The Surprising Benefits of Continuing to Work
More and more evidence suggests that retirement is not good for you. It’s not just that we can’t afford it, as pensions and other benefits are cut. It’s bad for your health.
Slate recently reported on The Longevity Project, a major study that followed participants over eight decades: “an analysis of the activities and accomplishments of study participants . . . was dramatic. ‘[T]he continually productive men and women lived much longer than their more laid-back comrades. … It was not the happiest or the most relaxed older participants who lived the longest. It was those who were most engaged in pursuing their goals.’” (See, “Don’t Stop Working.”)
This is not completely surprising. In a world in which work has become our supreme value, being without work marginalizes you and deprives you of the experiences that make you relevant to others – and to yourself. Work keeps you on your toes, and stretches you to accomplish goals that matter.
This is not to suggest that you stay on at your old job. Even if you could keep it for as long as you want, it may well be better to try other things that stretch you in new directions. A new job can help you develop interests and skills neglected earlier in life. But it’s important to keep busy.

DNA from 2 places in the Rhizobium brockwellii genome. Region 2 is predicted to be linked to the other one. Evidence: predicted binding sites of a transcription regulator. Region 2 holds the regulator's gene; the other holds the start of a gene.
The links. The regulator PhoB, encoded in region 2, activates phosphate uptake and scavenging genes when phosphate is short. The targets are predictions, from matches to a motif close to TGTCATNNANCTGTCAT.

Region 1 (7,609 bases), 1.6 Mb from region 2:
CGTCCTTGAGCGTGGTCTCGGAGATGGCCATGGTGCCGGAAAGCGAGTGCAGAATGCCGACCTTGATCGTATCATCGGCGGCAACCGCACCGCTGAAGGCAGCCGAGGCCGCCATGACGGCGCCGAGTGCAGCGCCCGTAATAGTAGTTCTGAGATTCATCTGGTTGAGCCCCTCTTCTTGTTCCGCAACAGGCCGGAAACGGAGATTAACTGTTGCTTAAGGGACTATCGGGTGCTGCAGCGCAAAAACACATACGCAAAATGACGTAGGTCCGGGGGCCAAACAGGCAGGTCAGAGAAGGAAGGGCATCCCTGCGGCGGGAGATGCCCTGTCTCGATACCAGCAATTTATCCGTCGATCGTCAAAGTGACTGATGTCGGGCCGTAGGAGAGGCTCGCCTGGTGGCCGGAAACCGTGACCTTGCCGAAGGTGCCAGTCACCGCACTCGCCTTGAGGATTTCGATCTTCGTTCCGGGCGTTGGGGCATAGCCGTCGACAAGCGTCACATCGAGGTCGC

The authors of the study, psychology professors Howard S. Friedman and Leslie R. Martin, found some other interesting results. The “best childhood personality predictor of longevity was conscientiousness—the qualities of a prudent, persistent, well-organized person.” Being happy-go-lucky doesn’t keep you alive. Moreover, they found, “a dark underside to optimism. When everything is going great, the optimist soars. But when facing life’s difficulties, the optimist can feel defeated by the magnitude of the struggle that’s required.”
One difficulty here, of course, is that it’s not always easy to find work. Today, particularly, paid employment is in short supply. And there is considerable competition for the part-time work that is more suitable to the aging. But if we take into consideration the benefits of work in keeping us healthy, the amount of pay we receive can be less significant. Volunteer jobs can look more and more attractive. Community activity can serve many purposes, not just helping others. Even hobbies offer several extra benefits, especially if they involve working with others.
We decline as we age. There is no help for that. But it can be useful to remember that, “as Friedman says, ‘fun can be overrated’ and stress can be unfairly maligned.” Pessimism and conscientiousness, it turns out, have their own rewards.